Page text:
Car crash after car crash has shown this government's ineptitude as well as their casual uncaring attitude.
As Prime Minister, Boris Johnson has proven to be quite the dab hand at squandering political capital. Exam results season 2020 is an extraordinarily depressing example.
First there was the slow-moving car crash of A-Levels, eminently avoidable after the example set by Scotland. After that we saw dither over GCSEs, culminating in a humiliating u-turn by education secretary Gavin Williamson. And finally, to cap a terrible August for students which they and their families are unlikely to forget in a hurry, there was a last-minute delay to the release of BTEC results.
This Government has no one but itself to blame. The weaknesses in a system of its own creation have been left horribly exposed. The desperate stage management behind the scenes has been tangible to any onlooker, the crashing around almost audible.
Worse, it makes a mockery of the Government’s ‘levelling up’ agenda. Until Gavin Williamson’s road to Damascus moment, he was quite prepared to see thousands of disadvantaged students suffer even greater disadvantage with downgraded and manifestly unfair results. Whereas the latest BTEC debacle demonstrates that technical education and skilling up young people is to this Government little more than an afterthought.
The mishandling of results season had ‘cut through’, yet seemingly the very last people to notice this were the Government. They were caught on the hop.
Now, I don’t like to kick someone when they’re down, but I find it hard to believe Gavin Williamson commands much confidence from parents or the profession after this domino effect of disaster.
Before the results came out the Government could well have thought it had done enough to dampen down the flames, that perhaps they’d be in for a slightly calmer week.
But the terrible headlines continue to pour in. We now know that Jon Coles, former director general of the Department for Education, wrote to the education secretary last month about the algorithm model which has caused so much controversy. He could foresee that small cohorts of students – groups of 15 or fewer – would escape unfairness, while larger cohorts would experience widespread misery. Gavin Williamson did nothing, and now – absurdly – claims that the very same issue “became clear” to him over the weekend just gone.
Not deterred by the education secretary’s slack approach to checking his inbox, the NEU wrote to him on Wednesday demanding he put things right for 2021.
That may seem a long way off, but those decisions will impact students from this September. We need action right away. We are asking him to:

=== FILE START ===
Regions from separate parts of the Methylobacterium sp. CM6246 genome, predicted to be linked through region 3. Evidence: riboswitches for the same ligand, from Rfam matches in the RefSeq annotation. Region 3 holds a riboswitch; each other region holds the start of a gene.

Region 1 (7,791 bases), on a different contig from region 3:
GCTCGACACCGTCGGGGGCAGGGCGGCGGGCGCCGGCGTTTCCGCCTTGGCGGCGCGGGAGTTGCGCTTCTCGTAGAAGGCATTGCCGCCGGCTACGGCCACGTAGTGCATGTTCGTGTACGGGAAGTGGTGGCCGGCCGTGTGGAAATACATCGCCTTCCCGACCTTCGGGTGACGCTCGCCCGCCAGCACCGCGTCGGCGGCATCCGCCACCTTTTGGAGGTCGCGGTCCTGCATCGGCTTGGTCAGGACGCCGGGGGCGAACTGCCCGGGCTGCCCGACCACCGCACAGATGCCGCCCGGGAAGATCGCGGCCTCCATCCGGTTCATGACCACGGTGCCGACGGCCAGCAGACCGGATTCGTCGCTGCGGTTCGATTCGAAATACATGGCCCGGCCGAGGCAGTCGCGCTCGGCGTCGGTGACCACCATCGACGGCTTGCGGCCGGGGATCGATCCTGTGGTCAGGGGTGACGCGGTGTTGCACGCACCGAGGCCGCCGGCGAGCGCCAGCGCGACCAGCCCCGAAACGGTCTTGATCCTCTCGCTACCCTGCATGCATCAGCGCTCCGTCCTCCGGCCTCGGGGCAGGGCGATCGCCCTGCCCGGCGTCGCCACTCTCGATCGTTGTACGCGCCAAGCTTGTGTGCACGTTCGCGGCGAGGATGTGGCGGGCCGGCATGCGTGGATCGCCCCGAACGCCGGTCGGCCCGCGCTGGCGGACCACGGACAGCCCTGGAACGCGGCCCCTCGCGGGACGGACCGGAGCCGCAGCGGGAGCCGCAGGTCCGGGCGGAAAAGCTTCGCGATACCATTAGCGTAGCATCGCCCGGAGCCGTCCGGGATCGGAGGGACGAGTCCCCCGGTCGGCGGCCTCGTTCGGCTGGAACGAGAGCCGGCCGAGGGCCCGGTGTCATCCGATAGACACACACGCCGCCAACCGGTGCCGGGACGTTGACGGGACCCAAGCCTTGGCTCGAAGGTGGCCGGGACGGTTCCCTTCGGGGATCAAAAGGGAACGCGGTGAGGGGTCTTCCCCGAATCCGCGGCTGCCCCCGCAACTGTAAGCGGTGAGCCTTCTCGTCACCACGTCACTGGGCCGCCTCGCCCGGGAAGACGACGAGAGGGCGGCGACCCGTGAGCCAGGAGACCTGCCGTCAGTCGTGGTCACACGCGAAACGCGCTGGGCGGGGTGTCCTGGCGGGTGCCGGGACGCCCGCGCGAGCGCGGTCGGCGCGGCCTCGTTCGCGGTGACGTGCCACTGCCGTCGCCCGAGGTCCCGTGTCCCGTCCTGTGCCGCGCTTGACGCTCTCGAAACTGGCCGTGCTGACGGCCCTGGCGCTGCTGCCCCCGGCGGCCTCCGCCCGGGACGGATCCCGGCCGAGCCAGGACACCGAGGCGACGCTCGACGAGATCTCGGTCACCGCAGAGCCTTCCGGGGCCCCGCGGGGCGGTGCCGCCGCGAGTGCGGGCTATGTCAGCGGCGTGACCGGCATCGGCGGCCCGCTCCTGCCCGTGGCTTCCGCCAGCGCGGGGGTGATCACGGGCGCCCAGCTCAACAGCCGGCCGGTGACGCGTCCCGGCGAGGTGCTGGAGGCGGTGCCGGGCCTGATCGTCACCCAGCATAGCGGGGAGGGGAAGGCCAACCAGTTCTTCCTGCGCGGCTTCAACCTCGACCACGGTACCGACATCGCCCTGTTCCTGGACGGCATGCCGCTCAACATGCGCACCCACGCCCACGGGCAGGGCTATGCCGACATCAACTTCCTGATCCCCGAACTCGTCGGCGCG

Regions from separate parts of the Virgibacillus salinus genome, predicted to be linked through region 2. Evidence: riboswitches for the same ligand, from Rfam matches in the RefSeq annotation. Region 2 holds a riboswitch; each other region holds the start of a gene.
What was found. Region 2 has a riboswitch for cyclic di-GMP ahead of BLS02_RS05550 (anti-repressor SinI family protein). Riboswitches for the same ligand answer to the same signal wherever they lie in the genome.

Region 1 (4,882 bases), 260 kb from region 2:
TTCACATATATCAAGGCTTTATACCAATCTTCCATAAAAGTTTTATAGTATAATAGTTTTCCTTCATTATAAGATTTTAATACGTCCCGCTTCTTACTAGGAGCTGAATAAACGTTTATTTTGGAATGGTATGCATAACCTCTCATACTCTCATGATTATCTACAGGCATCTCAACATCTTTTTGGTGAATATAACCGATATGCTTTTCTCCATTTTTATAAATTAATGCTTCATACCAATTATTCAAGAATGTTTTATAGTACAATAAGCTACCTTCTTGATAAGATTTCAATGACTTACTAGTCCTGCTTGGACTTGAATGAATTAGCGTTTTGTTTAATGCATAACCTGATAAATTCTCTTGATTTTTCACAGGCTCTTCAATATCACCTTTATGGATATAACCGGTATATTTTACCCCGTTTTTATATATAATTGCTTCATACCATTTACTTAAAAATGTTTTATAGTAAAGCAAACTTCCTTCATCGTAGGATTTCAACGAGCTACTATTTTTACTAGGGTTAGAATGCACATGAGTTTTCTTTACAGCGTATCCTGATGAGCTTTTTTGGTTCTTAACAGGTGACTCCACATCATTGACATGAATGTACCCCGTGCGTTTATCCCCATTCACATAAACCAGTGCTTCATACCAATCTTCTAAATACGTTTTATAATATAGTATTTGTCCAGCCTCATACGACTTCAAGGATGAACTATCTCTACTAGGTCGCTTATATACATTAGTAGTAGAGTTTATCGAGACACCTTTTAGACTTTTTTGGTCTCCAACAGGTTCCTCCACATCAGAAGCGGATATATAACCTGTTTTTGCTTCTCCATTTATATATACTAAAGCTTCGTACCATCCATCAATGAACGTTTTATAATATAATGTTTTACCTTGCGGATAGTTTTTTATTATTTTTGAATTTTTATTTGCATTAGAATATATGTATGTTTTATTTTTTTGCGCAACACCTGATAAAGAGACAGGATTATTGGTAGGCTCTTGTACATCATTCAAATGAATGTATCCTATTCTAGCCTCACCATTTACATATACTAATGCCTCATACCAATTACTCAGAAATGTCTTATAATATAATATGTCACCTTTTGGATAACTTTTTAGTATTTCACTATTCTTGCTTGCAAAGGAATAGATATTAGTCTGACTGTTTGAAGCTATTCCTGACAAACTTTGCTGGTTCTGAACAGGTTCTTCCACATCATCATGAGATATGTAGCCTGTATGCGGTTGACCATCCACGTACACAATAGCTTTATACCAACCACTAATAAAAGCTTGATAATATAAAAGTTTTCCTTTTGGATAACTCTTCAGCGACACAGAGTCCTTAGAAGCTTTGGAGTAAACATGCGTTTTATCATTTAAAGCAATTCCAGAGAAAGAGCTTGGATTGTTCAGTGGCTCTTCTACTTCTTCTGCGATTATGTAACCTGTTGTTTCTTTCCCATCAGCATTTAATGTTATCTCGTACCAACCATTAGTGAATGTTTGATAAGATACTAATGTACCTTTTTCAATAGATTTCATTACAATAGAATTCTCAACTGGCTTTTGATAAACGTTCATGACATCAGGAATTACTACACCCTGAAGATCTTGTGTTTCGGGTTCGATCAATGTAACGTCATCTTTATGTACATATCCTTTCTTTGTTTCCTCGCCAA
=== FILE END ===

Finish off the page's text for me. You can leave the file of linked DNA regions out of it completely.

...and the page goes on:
- Reduce the content assessed in GCSE and A-level exams next summer, across all subjects, to allow for national variation in how courses are delivered
- Work with the profession to develop a robust national system of moderated centre assessed grades in case there is further disruption to exams next summer due to Covid-19
- Commission a thorough, independent review into assessment methods used to award GCSE and A-level qualifications in England, along the lines announced by the Scottish government.
That would be a big step towards regaining trust. And we know that profession and parents are with us, as 20,000 have already signed the accompanying petition.
Pearson, who themselves have a far from spotless reputation, do at least recognise the chaos and are playing their part in rectifying the situation for this summer’s graduates. They said that they:
- have reviewed the impact on BTEC students and decided to apply Ofqual’s principles for students receiving BTECs this summer;
- will now be regrading many BTECs;
- had become concerned about unfairness in relation to what are now significantly higher outcomes for GCSE and A Levels;
- will review these calculated grades and apply consistency across teacher assessed internal grades and examined grades that students were unable to sit;
- will work urgently to reissue these grades and will update ASAP
It is good news for BTEC students and their parents and teachers that Pearson has switched to teacher assessed grades and moved way from the flawed algorithm model. But the delay is deeply disappointing, and this cannot happen again.
One big lesson for the Government to learn is how their all-eggs-in-one-basket approach to education, with its heavy dependence on summer exams, is not fit for purpose. Not only does it lack a credible failsafe, as Covid has shown, but it falls way short of accurately reflecting what teachers know young people are capable of.
There should be no more obstacles to students progressing to the course and to the institution of their choice. The sooner they can plan for their future, the better.
Mary Bousted is Joint General Secretary of the National Eduction Union.
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